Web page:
Wednesday, November 30, 2011

I was surprised

Back in the old days we didn't have mcrowave ovens. In fact, at one point we had an ancient wood-burner that worked just fine so long as I brought in enough firewood to keep it going. I know, it makes me sound old but not so old that we had to cook all our meals over an open fire in the fireplace. Maybe that makes me middle-aged. Anything to keep me from feeling ancient.

But we DID use the fireplace for one special  thing - we popped corn over the open fire. Not Orville Redenbachers pop corn - but Jolly Time - which I think is still in the stores. We put the kernals in a good-size basket with steel screen, and the basket was mounted on the end of a long handle. The basket had a mesh lid which served to keep the pop corn from going all over the place when it popped. Then we held the popper over the coals or fire and watched the kernals expand and explode
in the basket. For a little guy like I was it was a handful to hold the popper long enough for all the corn to pop but when it was done it was wonderful served up in a big bowl saturated in real butter and a measure of salt. It seemed as though popcorn was always better in those days than it is now with convenient ready to pop packages right out o the microwave. Could it be that the open fire added something special?

Apart from great eating, we would use pop corn for making garlands for the Christmas tree. We'd get strong thread and needles and then string the corn on the thread. It took a lot of time to do this  but, hey, there wasn't much to do what with television ten or twelve years away. Sometimes we came up with a different twist - we would use easter egg coloring to color the kernals different colors. It provided a bit of color and added a bit of variety. But the best thing of all with these garlands was when we interpersed the popcorn with firm ripe red cranberries. You had to sort them to be sure they lasted through the Christmas season. When the tree finally came down after Christmas we would remove the garlands and hang them on trees in the yard for the birds to eat.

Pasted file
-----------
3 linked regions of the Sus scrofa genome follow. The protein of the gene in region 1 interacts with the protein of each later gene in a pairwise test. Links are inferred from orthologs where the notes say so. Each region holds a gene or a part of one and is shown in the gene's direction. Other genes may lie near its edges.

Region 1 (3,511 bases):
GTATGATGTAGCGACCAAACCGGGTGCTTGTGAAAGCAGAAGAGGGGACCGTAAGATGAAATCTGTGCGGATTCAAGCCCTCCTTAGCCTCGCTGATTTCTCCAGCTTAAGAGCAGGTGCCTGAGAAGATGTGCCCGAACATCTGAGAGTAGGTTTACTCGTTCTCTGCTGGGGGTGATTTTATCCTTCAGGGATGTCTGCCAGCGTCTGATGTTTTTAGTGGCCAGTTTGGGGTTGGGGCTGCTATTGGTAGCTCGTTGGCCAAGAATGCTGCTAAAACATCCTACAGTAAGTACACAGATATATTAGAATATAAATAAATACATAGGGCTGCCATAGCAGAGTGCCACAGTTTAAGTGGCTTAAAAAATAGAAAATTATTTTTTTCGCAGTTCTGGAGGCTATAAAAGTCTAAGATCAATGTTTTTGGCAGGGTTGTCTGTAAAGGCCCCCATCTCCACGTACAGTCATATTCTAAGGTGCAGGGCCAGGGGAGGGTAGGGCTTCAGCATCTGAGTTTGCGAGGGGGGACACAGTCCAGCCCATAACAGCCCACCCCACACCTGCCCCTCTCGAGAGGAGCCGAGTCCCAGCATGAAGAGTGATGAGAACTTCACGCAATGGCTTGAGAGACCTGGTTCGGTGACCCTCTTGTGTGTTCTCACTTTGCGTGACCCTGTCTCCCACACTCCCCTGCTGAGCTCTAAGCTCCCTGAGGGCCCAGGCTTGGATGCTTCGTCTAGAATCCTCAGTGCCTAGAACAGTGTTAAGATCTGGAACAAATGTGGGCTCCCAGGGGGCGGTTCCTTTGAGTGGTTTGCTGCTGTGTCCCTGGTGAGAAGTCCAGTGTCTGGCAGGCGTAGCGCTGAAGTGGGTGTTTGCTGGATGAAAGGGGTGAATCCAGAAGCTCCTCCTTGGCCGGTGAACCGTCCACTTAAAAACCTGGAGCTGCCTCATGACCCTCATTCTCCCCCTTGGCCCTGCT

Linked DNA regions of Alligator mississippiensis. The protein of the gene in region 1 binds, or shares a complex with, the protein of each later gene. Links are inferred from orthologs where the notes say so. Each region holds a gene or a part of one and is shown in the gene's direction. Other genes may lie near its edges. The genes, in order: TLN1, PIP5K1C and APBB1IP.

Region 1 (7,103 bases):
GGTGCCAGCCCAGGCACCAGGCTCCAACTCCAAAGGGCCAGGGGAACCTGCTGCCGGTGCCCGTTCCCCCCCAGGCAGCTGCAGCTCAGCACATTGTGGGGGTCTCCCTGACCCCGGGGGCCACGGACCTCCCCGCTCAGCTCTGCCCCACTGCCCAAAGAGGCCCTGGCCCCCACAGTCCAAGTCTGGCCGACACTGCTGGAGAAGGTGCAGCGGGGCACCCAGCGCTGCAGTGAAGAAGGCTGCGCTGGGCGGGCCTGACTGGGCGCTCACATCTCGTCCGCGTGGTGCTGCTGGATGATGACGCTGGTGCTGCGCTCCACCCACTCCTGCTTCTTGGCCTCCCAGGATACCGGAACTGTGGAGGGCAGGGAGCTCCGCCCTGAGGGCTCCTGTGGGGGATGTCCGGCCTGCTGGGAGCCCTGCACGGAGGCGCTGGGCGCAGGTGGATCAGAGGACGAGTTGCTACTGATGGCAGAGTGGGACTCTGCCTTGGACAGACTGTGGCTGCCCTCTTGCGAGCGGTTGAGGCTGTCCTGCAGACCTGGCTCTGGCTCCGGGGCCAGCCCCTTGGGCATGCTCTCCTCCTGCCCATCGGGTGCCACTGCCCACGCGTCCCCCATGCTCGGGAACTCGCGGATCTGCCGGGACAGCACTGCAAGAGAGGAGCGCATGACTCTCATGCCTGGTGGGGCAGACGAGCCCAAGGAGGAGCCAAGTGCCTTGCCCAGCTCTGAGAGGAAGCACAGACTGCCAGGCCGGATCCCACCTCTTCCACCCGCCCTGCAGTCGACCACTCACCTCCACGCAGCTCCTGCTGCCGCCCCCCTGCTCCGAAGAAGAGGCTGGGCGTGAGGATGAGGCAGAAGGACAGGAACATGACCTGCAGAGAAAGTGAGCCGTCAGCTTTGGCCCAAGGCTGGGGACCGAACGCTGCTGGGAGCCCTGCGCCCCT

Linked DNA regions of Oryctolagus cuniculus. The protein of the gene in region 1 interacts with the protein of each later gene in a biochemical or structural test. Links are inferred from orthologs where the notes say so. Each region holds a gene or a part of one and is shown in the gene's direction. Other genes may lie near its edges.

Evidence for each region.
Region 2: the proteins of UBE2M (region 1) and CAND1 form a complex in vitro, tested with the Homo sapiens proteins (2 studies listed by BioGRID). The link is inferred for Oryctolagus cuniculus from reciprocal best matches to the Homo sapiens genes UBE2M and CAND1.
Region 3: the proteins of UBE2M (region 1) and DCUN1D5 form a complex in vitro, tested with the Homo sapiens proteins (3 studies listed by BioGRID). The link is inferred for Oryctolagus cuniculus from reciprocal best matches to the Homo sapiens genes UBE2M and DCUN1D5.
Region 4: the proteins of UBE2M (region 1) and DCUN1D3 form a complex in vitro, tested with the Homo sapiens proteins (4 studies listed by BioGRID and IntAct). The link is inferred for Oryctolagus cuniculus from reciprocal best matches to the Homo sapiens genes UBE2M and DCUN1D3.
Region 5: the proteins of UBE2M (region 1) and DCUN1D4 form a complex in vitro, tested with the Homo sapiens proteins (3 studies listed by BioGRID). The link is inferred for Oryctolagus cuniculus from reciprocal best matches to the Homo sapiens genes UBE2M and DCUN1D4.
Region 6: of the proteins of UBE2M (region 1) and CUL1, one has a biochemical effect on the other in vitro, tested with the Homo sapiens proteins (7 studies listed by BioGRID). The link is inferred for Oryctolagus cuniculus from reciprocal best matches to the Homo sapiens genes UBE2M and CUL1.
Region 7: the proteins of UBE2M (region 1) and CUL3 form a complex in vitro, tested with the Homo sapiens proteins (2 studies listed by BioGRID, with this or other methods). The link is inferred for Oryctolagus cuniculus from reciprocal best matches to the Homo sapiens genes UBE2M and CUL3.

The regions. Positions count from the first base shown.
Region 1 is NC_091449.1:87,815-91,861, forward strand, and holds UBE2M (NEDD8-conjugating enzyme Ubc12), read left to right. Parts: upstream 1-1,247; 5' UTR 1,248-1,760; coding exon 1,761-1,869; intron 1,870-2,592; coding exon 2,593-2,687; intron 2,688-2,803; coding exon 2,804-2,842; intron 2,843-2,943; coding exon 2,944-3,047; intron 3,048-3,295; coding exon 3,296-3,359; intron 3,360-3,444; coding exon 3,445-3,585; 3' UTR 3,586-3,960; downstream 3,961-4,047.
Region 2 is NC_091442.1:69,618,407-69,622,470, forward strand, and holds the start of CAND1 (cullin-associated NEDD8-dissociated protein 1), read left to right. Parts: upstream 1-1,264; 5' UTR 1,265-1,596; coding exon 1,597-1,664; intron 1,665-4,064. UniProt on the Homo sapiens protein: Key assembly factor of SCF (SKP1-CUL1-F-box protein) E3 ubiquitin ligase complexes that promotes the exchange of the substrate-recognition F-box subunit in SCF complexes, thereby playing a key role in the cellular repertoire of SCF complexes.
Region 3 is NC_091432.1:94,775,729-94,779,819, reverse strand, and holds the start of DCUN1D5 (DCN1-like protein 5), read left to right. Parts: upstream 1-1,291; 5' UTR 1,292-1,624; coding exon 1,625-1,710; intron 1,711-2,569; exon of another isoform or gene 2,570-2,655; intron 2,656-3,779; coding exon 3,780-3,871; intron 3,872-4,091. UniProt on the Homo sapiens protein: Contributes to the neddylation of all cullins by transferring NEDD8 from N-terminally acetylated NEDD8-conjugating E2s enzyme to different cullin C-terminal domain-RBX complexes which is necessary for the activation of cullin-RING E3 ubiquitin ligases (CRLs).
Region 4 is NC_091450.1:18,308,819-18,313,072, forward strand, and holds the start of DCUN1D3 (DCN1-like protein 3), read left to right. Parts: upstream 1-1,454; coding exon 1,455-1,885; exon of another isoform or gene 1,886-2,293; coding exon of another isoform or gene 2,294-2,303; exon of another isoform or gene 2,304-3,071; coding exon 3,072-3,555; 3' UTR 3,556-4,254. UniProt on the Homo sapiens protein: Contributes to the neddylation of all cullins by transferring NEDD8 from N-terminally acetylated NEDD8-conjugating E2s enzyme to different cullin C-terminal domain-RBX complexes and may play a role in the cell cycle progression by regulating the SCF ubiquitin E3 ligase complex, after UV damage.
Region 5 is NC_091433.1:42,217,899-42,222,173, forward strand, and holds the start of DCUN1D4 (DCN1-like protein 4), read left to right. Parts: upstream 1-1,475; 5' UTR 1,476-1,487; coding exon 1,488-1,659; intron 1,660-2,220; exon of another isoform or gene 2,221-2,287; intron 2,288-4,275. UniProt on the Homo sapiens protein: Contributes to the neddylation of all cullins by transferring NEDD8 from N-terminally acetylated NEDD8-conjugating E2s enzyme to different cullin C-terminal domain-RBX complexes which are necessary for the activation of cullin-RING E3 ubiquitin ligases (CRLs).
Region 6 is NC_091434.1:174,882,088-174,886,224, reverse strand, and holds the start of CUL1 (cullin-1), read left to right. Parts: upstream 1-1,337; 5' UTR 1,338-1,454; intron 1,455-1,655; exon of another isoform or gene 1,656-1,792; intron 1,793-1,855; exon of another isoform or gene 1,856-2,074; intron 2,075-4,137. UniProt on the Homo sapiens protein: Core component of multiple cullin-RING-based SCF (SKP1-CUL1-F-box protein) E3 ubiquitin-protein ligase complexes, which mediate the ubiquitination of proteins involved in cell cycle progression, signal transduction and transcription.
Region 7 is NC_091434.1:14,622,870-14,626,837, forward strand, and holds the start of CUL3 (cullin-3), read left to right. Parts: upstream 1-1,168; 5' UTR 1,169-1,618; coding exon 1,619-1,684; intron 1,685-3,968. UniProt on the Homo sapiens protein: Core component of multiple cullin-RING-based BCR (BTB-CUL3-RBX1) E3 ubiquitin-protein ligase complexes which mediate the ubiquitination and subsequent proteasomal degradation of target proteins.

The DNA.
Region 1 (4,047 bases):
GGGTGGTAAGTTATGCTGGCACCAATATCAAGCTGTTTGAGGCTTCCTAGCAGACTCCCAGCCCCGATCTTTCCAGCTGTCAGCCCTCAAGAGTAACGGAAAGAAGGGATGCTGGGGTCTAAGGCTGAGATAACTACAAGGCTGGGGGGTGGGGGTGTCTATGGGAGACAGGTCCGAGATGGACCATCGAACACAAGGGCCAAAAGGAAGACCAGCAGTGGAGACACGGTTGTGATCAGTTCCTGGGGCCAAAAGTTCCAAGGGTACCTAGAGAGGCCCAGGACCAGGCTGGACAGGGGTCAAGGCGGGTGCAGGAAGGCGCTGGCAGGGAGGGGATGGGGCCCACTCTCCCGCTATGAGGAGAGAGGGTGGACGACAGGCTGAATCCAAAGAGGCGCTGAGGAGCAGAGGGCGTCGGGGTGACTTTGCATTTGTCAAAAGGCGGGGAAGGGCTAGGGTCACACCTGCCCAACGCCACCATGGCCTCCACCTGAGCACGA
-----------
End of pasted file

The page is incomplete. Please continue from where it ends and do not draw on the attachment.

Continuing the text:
I was surprised the other day when I found suggestions about popcorn and cranberry Christmas tree garlands on the internet. I thought things like that were long gone and it was nice to come up with a good memory of things I enjoyed as a little boy. Maybe there are a few people out there who share good memories of family projects that are fun to do and provide some essential family togetherness in a world where togetherness is often forgotten.

1 comment:

  1. We plan on making popcorn and cranberry garland when the girls are a little older. :)